Optimize your tech stack to reduce risk and free up cash flow – TechCrunch

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Companies strike a huge inflection point when it comes to how they assemble and manage their software technology stack. On the one hand, the storm of pandemic-related IT change is beginning to calm, but on the other hand, many are facing an economic downturn that could further impact and strain business.

The resilience and adaptability of any business that has survived the pandemic is admirable. But the harsh truth is that many of these companies are facing a moment of “paying the price” as the cost of their decisions and actions over the past 18 to 24 months come due.

That said, few parts of your technology stack will have as much exposure as your software license renewals.

The SaaS tsunami

Digital transformation has been rapid for most businesses, whether they are ready or not. The shift to remote work and the need to quickly scale and integrate solutions pointed in a logical direction: cloud-based software. Low cost of entry, minimal infrastructure requirements, and rapid implementation helped make moving to a SaaS technology stack the obvious choice.

One of the best ways to help IT managers streamline the SaaS renewal process is to remove it from their plate entirely.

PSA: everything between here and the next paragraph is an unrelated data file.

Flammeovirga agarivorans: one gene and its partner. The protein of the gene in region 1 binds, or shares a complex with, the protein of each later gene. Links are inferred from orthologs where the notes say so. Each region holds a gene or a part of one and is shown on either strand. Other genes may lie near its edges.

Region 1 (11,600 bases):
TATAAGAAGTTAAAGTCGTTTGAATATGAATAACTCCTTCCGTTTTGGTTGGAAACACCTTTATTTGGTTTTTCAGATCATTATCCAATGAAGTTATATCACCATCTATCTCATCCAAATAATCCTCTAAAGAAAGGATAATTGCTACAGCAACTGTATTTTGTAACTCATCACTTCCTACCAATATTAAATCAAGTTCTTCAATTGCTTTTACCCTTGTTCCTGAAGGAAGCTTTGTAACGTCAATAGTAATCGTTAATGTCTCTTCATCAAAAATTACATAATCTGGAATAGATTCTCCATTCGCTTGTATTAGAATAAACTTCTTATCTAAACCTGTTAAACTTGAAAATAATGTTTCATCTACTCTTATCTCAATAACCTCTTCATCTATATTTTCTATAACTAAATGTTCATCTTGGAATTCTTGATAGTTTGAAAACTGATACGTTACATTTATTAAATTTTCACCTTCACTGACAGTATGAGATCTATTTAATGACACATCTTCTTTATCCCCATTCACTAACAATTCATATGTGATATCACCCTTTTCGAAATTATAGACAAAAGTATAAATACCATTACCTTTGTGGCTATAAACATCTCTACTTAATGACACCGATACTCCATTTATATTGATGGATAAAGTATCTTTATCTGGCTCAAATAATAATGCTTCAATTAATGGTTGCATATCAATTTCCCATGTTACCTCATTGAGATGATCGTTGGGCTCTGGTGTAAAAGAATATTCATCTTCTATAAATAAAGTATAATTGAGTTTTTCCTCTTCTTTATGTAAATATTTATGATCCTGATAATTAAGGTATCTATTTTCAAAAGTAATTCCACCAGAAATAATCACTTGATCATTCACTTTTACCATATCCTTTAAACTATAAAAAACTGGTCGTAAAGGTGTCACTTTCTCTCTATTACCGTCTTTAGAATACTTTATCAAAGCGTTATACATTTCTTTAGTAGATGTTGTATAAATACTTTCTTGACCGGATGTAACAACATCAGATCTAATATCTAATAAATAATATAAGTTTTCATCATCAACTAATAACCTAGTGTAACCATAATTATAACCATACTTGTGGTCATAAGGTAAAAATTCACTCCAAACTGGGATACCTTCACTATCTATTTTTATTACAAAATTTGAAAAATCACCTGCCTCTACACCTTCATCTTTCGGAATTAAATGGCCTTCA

In 2021, Deloitte estimated that 94% of organizations were using cloud-based SaaS products. According to our research, the average business has doubled its SaaS spend since 2018 and is now spending $35,000 on nearly 300 different tools.

In the heat of the moment, many companies focused on the immediate challenges that SaaS could solve without really understanding the impact of this digital transformation on how they find, buy, and manage their long-term technology stack.

Minimizing battery depletion in the face of a recession

The SaaS buying frenzies of 2020 and 2021 have resulted in tech stack fatigue, and IT departments are feeling the pressure to manage a complex and diverse set of tools and justify ROI in the face of rising costs softwares.

SaaS companies have used aggressive pricing to gain a foothold in organizations that relied on them and benefited from them during the pandemic. Many have been incredibly successful in helping businesses achieve their goals, improve productivity, and recognize ROI during significantly tough economic times. In fact, many of these SaaS products have become ubiquitous. Those with sticky, “can’t live without” features (think Airtable, Monday.com, and Slack) are looking to take advantage of these inroads at renewal time.


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